“This business exists because of families and children,” says Jamie Langley, owner of the RIGHT FORK DINER, located alongside a small airfield in Edgartown on Martha’s Vineyard. “No matter where you go on the island in the summer, you’re going to have a wait. Here, kids can run around, watch planes. It’s heaven.” What they’ll see is the action at Katama Airfield, as well as at Classic Aviators, a sightseeing company that offers biplane tours of the island. Two biplanes routinely take off and land at the airfield throughout the day as children and adults watch, waiting contentedly for an open table at Right Fork.
Langley, a Mission Hill native, purchased Right Fork eight years ago. The restaurant is open from just before Memorial Day to Columbus Day. It features 35 seats inside and another 30 on a patio that overlooks the airfield. Langley offers up the typical and tasty breakfast and sandwich fare, but her menu also features dry-rubbed ribs, fried-seafood platters, and the occasional paella for dinner. Like most things on Martha’s Vineyard, the prices aren’t inexpensive. But they aren’t unreasonable, either. A pulled-pork sandwich on a brioche bun runs about $10, and a whole-belly clam plate with fries is $20.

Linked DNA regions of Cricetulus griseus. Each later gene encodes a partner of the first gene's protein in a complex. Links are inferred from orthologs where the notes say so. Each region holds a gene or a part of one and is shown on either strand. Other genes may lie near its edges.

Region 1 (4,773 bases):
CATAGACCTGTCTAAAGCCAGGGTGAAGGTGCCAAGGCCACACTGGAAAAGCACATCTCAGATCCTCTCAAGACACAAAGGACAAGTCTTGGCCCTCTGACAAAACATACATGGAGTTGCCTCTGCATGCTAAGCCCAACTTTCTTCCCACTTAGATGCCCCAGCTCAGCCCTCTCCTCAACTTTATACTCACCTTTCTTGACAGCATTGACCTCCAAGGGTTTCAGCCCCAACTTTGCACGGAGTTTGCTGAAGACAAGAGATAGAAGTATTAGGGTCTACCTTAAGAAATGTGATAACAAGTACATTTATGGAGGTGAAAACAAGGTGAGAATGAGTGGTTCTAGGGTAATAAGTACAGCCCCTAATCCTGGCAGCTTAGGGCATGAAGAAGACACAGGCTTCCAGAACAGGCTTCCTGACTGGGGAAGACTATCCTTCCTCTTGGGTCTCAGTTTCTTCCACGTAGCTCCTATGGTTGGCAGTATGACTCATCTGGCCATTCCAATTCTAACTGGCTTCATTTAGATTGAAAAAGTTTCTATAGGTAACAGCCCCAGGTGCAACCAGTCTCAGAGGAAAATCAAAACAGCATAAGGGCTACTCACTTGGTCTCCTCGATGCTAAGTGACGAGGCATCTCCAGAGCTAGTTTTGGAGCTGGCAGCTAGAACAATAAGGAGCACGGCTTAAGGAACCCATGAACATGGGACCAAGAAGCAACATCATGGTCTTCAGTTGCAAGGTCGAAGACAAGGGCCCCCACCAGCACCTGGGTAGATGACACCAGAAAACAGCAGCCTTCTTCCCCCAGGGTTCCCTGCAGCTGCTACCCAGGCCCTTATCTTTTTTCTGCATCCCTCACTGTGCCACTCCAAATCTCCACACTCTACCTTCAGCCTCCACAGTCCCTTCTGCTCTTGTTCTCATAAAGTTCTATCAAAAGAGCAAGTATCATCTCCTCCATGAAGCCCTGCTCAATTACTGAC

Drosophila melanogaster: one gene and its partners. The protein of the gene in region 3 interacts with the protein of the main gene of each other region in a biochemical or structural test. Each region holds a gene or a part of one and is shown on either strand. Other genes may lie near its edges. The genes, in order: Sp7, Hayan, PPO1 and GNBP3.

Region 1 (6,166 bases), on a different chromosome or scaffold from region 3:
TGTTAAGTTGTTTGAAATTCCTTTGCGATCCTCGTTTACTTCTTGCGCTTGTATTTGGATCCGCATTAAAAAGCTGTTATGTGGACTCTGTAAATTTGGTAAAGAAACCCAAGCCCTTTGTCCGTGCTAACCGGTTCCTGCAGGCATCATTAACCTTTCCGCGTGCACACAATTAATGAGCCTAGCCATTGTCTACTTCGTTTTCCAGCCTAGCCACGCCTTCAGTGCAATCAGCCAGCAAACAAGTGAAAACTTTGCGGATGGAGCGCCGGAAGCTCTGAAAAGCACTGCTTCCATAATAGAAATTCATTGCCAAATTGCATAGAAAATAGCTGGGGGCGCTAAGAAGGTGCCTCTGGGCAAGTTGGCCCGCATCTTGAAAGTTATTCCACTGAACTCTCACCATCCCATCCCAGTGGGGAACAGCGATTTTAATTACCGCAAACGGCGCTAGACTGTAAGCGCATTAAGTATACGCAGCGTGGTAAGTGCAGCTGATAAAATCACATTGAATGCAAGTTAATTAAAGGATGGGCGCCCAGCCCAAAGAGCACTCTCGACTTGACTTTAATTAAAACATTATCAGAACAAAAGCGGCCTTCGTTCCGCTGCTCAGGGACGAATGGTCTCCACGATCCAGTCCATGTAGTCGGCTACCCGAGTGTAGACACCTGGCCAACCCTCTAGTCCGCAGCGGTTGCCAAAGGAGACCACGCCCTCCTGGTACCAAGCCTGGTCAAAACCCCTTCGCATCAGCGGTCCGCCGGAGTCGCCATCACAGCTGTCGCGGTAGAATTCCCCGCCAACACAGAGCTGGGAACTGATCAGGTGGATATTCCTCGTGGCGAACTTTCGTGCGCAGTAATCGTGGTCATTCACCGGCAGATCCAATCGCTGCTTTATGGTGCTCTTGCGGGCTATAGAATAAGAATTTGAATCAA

“We love it here,” says Jen Ward of Concord as she and her young children, Tess and Austin, wait for a table at Right Fork. With mom standing nearby, the children play in a fenced-in grassy area next to the airfield. “They’re plane fanatics,” she says. “Plus, it’s easy here. It’s so kid-friendly.”